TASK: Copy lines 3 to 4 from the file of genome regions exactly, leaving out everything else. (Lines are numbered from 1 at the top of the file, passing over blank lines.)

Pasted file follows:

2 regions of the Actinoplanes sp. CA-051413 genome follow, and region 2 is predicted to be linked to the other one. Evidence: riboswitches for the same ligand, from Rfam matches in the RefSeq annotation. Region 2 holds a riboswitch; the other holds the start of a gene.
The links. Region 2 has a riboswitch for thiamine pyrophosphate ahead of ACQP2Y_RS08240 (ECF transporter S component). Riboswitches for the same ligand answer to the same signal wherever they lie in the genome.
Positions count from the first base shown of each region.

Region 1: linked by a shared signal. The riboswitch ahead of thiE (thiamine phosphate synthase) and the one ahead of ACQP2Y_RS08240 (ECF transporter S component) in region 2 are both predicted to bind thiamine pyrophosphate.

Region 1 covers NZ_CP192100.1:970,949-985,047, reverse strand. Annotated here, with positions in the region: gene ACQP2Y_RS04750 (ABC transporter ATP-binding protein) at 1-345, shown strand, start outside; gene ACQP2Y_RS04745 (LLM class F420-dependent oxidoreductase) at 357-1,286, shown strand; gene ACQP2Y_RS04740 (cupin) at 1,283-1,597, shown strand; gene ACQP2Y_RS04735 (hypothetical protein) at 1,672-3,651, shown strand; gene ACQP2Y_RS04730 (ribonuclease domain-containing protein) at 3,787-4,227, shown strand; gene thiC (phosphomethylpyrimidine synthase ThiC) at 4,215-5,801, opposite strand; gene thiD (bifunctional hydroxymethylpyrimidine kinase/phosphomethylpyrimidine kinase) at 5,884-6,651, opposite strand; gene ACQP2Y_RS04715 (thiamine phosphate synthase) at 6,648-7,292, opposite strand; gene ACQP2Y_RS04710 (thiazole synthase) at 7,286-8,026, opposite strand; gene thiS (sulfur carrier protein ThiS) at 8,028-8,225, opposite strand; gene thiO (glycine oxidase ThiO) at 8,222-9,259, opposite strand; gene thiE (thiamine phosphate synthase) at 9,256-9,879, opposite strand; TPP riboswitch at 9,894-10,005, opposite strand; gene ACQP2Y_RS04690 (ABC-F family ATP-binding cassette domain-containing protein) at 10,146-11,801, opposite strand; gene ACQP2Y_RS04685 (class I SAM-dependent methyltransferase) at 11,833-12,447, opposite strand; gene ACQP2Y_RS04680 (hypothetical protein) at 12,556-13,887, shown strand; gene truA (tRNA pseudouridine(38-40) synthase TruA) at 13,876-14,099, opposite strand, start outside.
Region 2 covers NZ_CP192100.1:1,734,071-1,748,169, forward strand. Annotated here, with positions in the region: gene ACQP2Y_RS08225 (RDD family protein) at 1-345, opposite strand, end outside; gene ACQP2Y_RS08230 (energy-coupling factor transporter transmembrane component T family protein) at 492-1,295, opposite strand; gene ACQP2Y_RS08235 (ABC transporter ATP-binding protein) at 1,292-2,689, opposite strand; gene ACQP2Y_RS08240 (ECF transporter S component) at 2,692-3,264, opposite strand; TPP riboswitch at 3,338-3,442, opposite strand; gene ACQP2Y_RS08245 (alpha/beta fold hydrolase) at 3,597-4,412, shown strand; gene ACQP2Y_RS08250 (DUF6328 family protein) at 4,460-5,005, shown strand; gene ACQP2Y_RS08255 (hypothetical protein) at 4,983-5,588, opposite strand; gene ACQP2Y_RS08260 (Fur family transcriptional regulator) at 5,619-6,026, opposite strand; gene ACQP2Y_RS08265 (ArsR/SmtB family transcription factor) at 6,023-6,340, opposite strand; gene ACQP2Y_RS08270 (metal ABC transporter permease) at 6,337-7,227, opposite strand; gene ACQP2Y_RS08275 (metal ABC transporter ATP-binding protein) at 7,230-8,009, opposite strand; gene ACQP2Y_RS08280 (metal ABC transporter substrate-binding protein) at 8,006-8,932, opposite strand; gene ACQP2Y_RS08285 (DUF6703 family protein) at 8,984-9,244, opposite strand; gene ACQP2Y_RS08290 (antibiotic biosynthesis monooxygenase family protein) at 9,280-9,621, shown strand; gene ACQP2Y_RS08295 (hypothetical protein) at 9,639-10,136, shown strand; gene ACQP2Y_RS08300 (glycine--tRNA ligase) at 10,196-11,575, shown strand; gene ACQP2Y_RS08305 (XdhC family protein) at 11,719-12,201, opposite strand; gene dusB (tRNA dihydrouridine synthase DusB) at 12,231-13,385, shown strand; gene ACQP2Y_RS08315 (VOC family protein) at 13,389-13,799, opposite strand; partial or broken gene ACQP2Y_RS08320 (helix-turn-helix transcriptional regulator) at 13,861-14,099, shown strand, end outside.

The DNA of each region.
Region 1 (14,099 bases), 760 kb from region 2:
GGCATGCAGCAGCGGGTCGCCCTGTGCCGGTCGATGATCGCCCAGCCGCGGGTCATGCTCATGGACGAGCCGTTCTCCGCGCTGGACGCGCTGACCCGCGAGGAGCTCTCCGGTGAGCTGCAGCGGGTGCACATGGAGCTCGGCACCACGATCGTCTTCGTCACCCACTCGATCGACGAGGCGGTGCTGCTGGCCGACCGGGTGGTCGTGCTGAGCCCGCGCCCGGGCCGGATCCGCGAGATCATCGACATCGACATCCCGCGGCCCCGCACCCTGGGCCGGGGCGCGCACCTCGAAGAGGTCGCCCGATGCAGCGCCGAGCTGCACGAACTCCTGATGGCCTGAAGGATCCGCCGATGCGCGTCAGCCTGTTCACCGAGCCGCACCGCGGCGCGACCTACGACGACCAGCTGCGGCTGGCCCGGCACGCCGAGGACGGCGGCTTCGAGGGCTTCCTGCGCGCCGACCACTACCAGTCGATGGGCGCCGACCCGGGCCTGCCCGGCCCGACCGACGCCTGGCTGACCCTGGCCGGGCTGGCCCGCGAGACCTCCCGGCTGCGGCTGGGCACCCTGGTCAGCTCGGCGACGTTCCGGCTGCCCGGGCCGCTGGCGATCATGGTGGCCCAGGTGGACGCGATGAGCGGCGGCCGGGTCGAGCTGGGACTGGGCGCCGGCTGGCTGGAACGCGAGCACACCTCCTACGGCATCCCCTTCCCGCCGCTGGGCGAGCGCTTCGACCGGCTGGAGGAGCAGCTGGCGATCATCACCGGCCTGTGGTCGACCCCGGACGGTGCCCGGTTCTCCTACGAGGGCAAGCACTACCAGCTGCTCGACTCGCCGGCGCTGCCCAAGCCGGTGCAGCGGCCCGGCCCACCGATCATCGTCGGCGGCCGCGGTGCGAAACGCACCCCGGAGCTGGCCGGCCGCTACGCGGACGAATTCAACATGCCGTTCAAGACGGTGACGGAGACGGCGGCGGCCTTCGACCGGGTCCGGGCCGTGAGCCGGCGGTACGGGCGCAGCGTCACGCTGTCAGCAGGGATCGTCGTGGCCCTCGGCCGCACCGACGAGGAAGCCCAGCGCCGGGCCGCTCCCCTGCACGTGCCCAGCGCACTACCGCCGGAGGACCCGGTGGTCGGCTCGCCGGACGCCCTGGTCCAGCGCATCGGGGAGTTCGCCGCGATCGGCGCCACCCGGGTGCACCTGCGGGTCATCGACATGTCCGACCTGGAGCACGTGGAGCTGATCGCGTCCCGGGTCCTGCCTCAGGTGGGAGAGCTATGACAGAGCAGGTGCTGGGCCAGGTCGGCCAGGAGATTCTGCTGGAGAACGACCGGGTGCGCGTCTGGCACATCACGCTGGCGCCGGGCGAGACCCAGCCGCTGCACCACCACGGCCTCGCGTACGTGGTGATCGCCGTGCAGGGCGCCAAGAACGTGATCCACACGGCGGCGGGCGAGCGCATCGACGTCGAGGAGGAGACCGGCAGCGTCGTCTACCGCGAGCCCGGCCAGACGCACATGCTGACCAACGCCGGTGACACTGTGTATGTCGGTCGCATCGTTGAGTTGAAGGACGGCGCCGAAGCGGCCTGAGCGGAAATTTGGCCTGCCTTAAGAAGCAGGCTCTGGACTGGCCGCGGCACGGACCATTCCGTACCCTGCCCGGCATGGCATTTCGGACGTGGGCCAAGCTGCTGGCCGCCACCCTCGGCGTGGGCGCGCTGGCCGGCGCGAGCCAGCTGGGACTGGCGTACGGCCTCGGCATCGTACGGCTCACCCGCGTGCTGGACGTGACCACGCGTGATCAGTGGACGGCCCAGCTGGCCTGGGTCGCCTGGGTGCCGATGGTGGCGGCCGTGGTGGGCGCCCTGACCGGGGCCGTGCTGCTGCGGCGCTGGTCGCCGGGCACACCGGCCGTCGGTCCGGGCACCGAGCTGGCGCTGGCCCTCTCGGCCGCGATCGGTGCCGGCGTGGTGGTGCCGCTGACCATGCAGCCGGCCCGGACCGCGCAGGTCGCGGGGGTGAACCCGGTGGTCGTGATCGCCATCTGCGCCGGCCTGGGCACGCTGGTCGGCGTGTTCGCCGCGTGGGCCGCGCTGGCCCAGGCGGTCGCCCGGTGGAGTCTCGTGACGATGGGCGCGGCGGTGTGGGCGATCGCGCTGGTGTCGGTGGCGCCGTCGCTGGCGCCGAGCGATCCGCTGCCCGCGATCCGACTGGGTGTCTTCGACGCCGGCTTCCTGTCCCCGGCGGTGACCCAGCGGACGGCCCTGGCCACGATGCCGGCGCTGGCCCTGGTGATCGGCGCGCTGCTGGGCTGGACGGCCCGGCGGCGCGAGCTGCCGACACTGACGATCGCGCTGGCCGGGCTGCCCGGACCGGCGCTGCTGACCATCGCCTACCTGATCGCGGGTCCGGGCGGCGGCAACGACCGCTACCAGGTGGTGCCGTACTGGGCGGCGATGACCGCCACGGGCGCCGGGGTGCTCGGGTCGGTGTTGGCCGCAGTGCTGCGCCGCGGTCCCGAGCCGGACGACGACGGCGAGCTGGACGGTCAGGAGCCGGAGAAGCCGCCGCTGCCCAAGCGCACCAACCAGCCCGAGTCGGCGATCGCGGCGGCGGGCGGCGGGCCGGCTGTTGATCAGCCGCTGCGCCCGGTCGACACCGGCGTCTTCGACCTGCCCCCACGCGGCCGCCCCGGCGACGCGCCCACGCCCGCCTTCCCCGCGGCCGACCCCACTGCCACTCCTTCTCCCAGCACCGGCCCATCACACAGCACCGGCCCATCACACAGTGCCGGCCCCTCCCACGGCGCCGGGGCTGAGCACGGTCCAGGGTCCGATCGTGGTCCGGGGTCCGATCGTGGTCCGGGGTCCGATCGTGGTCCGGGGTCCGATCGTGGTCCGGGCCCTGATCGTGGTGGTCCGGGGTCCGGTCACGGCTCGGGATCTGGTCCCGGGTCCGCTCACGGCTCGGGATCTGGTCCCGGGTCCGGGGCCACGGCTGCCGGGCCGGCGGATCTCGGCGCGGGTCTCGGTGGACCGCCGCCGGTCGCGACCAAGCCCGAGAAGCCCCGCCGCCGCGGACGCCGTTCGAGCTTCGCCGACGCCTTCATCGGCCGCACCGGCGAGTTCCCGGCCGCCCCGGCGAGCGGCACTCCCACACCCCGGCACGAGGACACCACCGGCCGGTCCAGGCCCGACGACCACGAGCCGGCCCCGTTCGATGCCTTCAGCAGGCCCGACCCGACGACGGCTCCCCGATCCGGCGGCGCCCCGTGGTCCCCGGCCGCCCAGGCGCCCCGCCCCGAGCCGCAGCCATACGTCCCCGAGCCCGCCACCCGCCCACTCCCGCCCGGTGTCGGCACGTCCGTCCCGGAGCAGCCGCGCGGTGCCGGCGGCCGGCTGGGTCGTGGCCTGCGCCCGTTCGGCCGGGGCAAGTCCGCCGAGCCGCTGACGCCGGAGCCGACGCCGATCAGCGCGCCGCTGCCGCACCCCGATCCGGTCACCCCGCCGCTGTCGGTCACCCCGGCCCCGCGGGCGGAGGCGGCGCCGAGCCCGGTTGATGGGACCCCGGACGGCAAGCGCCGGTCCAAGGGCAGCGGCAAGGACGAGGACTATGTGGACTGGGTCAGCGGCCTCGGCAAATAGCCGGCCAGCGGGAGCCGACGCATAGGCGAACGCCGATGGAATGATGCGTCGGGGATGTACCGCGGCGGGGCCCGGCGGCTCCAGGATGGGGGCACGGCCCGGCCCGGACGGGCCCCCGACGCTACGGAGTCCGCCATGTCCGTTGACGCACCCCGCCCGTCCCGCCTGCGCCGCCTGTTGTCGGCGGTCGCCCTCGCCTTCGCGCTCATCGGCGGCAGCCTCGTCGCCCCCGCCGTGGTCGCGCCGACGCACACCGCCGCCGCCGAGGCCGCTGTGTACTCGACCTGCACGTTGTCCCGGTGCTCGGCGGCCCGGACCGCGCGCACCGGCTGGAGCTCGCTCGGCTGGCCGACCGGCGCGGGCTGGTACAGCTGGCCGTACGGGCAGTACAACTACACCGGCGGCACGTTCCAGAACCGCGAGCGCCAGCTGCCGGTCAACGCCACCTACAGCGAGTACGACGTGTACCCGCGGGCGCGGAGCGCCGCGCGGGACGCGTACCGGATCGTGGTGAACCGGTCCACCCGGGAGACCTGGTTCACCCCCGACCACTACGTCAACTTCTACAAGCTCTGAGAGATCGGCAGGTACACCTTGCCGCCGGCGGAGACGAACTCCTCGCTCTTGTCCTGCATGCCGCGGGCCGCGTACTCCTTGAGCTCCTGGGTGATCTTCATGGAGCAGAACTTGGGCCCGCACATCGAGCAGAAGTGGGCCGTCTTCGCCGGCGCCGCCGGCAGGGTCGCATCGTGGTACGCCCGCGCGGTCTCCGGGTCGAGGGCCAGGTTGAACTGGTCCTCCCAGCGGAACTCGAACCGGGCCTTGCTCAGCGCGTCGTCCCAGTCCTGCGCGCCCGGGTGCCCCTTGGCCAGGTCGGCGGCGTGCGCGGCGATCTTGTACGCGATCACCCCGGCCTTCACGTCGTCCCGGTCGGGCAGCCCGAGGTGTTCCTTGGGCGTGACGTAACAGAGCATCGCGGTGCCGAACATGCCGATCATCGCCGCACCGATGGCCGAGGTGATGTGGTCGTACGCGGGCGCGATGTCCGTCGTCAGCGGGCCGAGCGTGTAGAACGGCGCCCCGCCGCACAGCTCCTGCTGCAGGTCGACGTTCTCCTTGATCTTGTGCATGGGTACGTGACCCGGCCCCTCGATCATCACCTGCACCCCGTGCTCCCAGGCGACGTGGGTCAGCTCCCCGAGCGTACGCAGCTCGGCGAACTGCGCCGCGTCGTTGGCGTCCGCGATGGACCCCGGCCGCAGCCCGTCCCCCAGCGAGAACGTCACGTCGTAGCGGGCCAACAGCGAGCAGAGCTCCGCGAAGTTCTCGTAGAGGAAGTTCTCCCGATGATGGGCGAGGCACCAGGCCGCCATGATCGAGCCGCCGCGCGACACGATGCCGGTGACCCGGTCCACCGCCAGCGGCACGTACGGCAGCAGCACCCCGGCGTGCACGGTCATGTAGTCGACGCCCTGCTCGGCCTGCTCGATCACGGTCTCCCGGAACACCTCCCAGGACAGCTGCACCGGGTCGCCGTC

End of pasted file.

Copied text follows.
Positions count from the first base shown of each region.

Region 1: linked by a shared signal. The riboswitch ahead of thiE (thiamine phosphate synthase) and the one ahead of ACQP2Y_RS08240 (ECF transporter S component) in region 2 are both predicted to bind thiamine pyrophosphate.